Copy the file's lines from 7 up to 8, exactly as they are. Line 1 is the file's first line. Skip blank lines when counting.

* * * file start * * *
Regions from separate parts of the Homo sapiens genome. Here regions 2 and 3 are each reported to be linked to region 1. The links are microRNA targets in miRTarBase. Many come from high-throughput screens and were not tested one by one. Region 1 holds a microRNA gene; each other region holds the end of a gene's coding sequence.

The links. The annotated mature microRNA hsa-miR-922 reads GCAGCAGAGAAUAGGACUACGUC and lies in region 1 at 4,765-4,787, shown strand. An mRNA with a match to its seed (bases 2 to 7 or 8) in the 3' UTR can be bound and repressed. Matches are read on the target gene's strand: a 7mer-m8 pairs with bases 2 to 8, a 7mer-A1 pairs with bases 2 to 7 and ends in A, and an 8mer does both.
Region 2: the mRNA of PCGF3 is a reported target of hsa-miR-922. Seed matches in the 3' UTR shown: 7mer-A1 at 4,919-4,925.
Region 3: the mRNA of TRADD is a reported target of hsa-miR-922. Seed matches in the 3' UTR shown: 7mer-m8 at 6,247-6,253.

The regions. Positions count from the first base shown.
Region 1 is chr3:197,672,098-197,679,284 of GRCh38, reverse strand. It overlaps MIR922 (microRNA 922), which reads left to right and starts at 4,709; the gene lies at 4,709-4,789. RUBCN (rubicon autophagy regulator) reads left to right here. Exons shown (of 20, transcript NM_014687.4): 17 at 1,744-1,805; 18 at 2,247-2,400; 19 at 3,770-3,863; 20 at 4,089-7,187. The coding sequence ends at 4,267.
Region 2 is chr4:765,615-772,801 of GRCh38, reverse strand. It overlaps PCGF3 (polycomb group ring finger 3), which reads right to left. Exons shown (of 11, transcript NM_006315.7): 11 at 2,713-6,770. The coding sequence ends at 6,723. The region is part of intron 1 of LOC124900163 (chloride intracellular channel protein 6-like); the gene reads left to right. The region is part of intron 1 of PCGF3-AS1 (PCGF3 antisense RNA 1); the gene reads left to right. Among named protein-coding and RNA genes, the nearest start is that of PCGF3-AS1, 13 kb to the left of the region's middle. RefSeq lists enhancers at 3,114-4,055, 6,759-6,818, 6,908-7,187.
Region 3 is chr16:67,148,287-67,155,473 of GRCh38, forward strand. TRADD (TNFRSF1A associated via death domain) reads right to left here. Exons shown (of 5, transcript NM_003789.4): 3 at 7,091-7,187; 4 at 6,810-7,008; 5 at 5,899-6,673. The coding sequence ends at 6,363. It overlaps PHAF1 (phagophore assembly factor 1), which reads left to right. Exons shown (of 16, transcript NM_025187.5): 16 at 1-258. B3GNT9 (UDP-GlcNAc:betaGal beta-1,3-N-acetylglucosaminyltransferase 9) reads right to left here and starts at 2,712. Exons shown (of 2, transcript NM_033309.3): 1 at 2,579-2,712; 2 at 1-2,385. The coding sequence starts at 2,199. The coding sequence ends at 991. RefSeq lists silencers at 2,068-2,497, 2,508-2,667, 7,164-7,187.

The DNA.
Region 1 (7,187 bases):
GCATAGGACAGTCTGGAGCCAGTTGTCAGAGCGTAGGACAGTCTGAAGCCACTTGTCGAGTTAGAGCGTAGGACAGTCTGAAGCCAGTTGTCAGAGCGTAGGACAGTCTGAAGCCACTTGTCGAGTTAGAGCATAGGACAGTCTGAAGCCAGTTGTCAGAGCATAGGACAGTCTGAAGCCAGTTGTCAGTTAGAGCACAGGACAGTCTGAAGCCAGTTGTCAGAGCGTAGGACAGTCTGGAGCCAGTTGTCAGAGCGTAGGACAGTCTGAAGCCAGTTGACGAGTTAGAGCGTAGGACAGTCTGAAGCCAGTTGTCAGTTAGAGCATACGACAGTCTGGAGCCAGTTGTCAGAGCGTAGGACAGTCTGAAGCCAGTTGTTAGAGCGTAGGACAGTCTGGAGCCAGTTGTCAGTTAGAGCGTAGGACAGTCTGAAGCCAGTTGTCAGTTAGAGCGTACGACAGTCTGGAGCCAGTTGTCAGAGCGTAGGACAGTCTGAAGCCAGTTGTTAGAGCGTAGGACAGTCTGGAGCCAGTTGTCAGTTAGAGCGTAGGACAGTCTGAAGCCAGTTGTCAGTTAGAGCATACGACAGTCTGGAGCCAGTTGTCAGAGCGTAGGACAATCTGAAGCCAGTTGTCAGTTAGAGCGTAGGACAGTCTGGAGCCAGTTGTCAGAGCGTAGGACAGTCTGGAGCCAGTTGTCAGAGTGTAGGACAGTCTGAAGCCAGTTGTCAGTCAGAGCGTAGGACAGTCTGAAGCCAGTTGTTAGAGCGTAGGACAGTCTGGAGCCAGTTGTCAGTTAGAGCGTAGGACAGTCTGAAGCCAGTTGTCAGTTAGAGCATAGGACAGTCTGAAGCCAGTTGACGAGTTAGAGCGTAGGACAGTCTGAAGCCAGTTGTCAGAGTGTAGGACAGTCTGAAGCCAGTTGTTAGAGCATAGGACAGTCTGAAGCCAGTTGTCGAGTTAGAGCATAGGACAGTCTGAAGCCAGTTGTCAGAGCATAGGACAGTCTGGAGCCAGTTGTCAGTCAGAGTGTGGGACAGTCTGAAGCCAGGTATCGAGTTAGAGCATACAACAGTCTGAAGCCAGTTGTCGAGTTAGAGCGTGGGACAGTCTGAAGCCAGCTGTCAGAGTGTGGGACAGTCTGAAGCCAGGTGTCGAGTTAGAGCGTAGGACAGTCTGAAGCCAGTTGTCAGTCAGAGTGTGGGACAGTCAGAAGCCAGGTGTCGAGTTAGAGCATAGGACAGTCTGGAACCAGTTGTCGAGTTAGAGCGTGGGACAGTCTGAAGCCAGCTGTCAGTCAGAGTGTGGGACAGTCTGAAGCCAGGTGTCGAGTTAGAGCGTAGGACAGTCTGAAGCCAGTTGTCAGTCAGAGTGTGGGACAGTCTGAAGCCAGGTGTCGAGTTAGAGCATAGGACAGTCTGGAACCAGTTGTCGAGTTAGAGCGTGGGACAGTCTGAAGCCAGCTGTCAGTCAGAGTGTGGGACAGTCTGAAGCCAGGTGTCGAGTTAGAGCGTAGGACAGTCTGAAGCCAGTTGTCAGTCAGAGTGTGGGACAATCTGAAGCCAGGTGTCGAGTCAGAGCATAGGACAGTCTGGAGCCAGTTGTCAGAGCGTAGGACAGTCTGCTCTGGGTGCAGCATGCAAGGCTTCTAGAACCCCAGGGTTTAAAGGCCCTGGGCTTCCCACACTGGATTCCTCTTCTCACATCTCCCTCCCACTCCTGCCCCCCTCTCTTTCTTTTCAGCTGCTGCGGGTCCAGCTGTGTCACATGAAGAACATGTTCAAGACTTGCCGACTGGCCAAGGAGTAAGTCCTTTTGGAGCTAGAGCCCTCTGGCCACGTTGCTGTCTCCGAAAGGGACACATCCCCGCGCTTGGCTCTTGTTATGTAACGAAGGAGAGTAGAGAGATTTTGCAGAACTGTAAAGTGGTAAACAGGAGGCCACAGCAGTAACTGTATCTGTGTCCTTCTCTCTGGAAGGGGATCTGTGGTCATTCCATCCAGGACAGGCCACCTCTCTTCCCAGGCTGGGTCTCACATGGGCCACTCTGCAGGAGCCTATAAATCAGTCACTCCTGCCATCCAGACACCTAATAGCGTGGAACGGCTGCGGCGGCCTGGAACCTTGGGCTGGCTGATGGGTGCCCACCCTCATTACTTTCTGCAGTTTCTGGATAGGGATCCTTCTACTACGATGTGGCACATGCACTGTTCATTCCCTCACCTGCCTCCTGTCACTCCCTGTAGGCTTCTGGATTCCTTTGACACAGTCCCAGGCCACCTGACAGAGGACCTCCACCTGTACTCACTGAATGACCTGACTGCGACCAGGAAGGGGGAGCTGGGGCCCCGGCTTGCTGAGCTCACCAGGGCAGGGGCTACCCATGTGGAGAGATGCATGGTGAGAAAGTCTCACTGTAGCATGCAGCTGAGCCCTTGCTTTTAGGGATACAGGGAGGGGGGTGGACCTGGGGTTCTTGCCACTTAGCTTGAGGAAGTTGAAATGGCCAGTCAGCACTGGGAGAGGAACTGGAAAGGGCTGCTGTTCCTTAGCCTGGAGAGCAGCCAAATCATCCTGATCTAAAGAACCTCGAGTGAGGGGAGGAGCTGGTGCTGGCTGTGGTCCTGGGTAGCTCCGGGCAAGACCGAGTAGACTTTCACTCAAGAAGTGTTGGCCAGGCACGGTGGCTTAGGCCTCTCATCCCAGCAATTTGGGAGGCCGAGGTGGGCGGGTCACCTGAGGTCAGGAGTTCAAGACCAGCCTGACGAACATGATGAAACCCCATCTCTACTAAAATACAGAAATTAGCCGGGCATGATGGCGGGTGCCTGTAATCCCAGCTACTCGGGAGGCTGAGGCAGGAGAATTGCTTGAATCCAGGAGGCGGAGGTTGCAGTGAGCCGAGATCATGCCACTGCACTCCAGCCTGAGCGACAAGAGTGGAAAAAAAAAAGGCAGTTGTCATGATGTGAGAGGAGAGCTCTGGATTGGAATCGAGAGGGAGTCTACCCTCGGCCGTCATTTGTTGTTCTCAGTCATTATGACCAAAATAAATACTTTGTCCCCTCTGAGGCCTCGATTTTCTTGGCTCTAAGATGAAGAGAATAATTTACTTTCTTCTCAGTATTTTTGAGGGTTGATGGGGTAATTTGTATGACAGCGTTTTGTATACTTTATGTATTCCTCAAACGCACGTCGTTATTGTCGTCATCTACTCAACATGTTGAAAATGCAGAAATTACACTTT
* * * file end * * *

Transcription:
Region 2 is chr4:765,615-772,801 of GRCh38, reverse strand. It overlaps PCGF3 (polycomb group ring finger 3), which reads right to left. Exons shown (of 11, transcript NM_006315.7): 11 at 2,713-6,770. The coding sequence ends at 6,723. The region is part of intron 1 of LOC124900163 (chloride intracellular channel protein 6-like); the gene reads left to right. The region is part of intron 1 of PCGF3-AS1 (PCGF3 antisense RNA 1); the gene reads left to right. Among named protein-coding and RNA genes, the nearest start is that of PCGF3-AS1, 13 kb to the left of the region's middle. RefSeq lists enhancers at 3,114-4,055, 6,759-6,818, 6,908-7,187.
Region 3 is chr16:67,148,287-67,155,473 of GRCh38, forward strand. TRADD (TNFRSF1A associated via death domain) reads right to left here. Exons shown (of 5, transcript NM_003789.4): 3 at 7,091-7,187; 4 at 6,810-7,008; 5 at 5,899-6,673. The coding sequence ends at 6,363. It overlaps PHAF1 (phagophore assembly factor 1), which reads left to right. Exons shown (of 16, transcript NM_025187.5): 16 at 1-258. B3GNT9 (UDP-GlcNAc:betaGal beta-1,3-N-acetylglucosaminyltransferase 9) reads right to left here and starts at 2,712. Exons shown (of 2, transcript NM_033309.3): 1 at 2,579-2,712; 2 at 1-2,385. The coding sequence starts at 2,199. The coding sequence ends at 991. RefSeq lists silencers at 2,068-2,497, 2,508-2,667, 7,164-7,187.